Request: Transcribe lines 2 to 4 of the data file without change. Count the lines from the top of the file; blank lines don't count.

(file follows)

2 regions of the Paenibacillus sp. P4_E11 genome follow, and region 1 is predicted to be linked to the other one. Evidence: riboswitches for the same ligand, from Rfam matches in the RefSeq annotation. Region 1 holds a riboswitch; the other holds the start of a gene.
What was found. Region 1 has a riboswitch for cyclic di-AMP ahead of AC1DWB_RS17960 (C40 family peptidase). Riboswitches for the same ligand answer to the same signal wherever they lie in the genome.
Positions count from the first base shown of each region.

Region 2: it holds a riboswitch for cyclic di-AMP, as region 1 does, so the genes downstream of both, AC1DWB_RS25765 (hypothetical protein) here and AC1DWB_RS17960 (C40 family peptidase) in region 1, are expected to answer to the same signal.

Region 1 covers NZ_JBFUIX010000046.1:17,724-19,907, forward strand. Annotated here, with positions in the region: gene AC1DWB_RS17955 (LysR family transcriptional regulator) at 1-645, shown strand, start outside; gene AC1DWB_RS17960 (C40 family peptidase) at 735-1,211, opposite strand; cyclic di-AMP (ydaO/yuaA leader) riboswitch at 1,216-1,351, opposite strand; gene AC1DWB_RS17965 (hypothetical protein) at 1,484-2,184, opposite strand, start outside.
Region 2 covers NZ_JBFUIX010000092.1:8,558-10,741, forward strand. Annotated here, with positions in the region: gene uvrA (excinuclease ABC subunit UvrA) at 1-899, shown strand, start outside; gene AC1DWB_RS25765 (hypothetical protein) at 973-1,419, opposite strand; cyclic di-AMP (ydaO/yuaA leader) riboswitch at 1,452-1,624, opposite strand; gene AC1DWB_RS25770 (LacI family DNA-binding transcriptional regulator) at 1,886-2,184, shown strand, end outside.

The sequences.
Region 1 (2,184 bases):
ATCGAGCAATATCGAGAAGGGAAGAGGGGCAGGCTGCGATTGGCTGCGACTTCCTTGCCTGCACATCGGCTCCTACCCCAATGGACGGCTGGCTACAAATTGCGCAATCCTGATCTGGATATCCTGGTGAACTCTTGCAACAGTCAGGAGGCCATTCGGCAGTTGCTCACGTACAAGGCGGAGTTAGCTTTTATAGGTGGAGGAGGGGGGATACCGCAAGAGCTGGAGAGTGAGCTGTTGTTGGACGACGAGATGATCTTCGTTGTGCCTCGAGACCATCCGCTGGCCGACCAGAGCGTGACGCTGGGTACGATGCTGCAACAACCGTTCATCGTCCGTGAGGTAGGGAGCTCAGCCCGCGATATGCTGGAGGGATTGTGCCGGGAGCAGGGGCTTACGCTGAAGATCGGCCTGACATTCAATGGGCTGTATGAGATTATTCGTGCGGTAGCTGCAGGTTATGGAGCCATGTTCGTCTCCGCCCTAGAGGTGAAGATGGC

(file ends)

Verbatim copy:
What was found. Region 1 has a riboswitch for cyclic di-AMP ahead of AC1DWB_RS17960 (C40 family peptidase). Riboswitches for the same ligand answer to the same signal wherever they lie in the genome.
Positions count from the first base shown of each region.

Region 2: it holds a riboswitch for cyclic di-AMP, as region 1 does, so the genes downstream of both, AC1DWB_RS25765 (hypothetical protein) here and AC1DWB_RS17960 (C40 family peptidase) in region 1, are expected to answer to the same signal.